Threats and ContaminantsElevated levels of various volatile organic compounds (VOCs), pesticides, metals and explosives compounds have been detected on-post in the Upper and Lower Patapsco aquifers, both of which are used as domestic water sources by residents who live to the east of FGGM. The water supply for FGGM is obtained from wells installed in the deeper Patuxent aquifer. Low levels of tetrachloroethylene (PCE), trichloroethylene (TCE), carbon tetrachloride (CCL4), other VOCs, and pesticides, have been detected in groundwater wells. PCE has been detected in at least one residential well at levels above the respective federal Maximum Contaminant Levels (MCLs). TCE and PCE are chlorinated solvents that were typically used in the past for degreasing, parts cleaning and other industrial activities. EPA and the Maryland Department of the Environment (MDE) are continuing to investigate potential sources of off-post ground water contamination. VOCs, pesticides, explosive compounds and PCBs have also been detected in the Patuxent River watershed, which includes tributaries to the Patuxent River and associated wetlands. Finally, numerous unexploded ordnance (UXO) have been discovered throughout former range training areas at FGGM, including a portion of the Little Patuxent River.
Contaminant descriptions and risk factors are available from the Agency for Toxic Substances and Disease Registry, an arm of the CDC.
Federal Facilities Agreement
A Federal Facility Agreement was signed by the Army, Environmental Protection Agency, Department of the Interior and the Architect of the Capitol in June 2009. This document directs the comprehensive cleanup of the base.
Environmental cleanups at FGGM use a combination of "removal actions," which are intended to quickly reduce immediate threats to human health and the environment posed by contaminants, and "remedial actions," which provide for permanent cleanup of contamination that poses long-term risks to human health and the environment.
In order to more effectively manage investigations and cleanups at FGGM, the Army, MDE, and EPA [the project team] have defined separate Operable Units ('OUs') that include various contaminated sites and areas of potential environmental concern. The project team has developed target schedules for investigations and cleanups at these OUs. As more information becomes available regarding the nature/extent of contamination at FGGM, the project team may create additional OUs and/or revise existing schedules accordingly.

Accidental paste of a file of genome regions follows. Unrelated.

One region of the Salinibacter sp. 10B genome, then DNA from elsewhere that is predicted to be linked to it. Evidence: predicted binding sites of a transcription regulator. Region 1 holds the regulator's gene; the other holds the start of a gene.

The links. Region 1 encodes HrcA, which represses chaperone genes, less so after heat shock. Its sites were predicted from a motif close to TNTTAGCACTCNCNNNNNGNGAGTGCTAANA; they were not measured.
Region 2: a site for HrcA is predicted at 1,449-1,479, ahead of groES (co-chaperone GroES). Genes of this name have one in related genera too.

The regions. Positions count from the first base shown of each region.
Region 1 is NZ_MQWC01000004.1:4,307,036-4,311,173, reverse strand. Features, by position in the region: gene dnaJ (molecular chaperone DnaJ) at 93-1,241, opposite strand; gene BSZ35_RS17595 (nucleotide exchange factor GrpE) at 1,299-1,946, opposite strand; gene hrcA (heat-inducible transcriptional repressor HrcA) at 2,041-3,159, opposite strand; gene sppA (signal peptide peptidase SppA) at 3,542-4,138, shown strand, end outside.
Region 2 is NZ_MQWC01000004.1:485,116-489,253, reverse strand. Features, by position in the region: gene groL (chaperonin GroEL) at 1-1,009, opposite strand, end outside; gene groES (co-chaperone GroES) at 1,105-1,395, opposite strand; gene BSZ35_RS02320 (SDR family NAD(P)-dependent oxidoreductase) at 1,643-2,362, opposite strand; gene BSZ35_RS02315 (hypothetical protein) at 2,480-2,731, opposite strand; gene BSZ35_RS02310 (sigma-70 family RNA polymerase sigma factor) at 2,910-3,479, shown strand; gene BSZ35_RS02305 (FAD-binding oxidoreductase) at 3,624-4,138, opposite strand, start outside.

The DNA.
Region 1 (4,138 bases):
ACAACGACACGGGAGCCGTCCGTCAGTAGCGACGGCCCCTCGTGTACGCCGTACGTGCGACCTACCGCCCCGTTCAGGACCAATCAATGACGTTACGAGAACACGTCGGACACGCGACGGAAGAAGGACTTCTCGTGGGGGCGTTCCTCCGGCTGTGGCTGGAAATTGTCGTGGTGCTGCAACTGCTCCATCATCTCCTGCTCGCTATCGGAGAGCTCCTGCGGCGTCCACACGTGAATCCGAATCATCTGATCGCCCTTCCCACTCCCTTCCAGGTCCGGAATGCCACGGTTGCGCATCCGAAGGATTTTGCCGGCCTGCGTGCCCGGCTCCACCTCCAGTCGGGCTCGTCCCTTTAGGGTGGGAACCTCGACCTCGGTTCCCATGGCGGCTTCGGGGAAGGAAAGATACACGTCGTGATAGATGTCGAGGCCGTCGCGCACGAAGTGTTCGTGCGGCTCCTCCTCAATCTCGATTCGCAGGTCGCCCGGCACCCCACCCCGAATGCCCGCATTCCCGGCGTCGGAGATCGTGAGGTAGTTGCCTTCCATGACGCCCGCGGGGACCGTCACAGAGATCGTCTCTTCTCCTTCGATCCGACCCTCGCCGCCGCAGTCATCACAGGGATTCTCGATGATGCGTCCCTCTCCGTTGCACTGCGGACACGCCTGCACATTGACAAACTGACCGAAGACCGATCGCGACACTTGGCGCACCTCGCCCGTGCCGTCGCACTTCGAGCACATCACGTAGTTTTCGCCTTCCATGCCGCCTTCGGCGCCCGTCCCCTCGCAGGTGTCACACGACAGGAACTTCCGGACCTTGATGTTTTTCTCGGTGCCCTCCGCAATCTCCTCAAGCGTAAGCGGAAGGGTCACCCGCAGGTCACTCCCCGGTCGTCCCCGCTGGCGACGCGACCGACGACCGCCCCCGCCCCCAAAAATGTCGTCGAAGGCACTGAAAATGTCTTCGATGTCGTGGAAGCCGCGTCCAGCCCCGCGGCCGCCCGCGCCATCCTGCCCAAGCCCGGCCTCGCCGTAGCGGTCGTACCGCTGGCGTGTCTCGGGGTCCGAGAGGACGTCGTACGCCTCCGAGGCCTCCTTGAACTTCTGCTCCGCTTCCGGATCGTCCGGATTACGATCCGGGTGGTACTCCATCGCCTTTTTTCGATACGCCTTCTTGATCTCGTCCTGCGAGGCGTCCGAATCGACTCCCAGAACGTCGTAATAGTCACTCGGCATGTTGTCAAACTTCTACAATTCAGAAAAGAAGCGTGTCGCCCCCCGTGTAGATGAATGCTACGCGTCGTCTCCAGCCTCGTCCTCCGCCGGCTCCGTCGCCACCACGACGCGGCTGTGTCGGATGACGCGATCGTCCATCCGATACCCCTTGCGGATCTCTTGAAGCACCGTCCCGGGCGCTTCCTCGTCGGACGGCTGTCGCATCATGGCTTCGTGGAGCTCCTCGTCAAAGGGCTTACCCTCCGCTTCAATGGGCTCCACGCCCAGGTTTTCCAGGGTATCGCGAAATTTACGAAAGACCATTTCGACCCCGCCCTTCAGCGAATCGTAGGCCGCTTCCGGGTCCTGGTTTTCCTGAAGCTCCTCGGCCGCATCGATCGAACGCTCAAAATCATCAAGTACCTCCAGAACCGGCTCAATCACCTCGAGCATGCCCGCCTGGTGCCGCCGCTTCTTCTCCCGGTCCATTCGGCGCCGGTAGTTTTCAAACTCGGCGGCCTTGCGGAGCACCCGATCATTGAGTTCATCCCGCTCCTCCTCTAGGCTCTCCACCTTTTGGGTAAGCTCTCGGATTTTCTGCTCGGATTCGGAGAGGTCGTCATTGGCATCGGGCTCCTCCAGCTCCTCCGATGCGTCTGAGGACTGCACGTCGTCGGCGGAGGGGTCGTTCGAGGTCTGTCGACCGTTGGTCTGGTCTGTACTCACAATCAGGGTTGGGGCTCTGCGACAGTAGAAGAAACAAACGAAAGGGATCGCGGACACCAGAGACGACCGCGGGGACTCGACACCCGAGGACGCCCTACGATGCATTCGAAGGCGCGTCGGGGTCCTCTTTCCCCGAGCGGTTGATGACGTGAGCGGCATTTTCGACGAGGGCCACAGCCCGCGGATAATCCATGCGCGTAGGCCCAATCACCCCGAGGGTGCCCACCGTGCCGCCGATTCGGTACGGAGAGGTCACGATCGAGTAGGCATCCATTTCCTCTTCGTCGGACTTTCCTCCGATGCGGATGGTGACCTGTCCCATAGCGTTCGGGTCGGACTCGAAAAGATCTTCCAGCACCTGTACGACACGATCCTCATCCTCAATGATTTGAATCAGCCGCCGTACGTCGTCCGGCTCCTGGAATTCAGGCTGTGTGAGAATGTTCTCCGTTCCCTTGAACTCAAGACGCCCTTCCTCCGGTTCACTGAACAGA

The Army has completed Removal actions (excavation/off-site disposal of drums and surrounding contaminated soil) at the DRMO site, an emergency removal of UXO from a portion of the Little Patuxent River and three UXO surveys, which included removal of detected UXO, throughout the TAA parcel and PNRR. The Army completed Removal actions (UXO clearance activities) on the TAA parcel, with the first ROD signed on December 31, 1998 and the final ROD for this OU in June 1999. Most recently the army completed a UXO sweep of the Little Patuxent River in July 2006.The Army initiated environmental investigations and studies at eighteen sites on the base. The Army is also performing environmental investigations at three non-BRAC sites (ASL, DRMO and PLF). To date, RIs have commenced at over eleven sites, with additional environmental studies planned at both BRAC and non-BRAC areas of potential environmental concern. I large number of site will be undergoing Preliminary Assessments over the next few years. Several additional removal actions, RODs, and Remedial actions are planned within the next few years. The Army transferred the entire Tipton parcel to the County. In order to satisfy the federal Resource Conservation and Recovery Act ('RCRA'), the Army identified 150 Solid Waste Management Units ('SWMUs') and Areas of Concern ('AOCs').
The Department of Defense ('DoD') has been delegated the authority to conduct investigations and cleanups under the Comprehensive Environmental Response, Compensation and Liability Act of 1980, as amended ('CERCLA'), commonly known as "Superfund." The Army is the "lead agency" responsible for the FGGM investigations and cleanups with oversight by EPA and MDE. FGGM environmental investigations and cleanups are funded by the DoD Installation Restoration Program ('IRP') and Defense Environmental Restoration Account ('DERA') and BRAC funding. In addition to CERCLA requirements, FGGM is also subject to RCRA Corrective Action requirements. EPA is responsible for ensuring that the Army also addresses all RCRA SWMUs and AOCs at FGGM, which involves contaminants similar (or identical) to those addressed under CERCLA. These response actions, in addition to cleanups already completed, will continue to reduce the threat of exposure to contaminants at FGGM.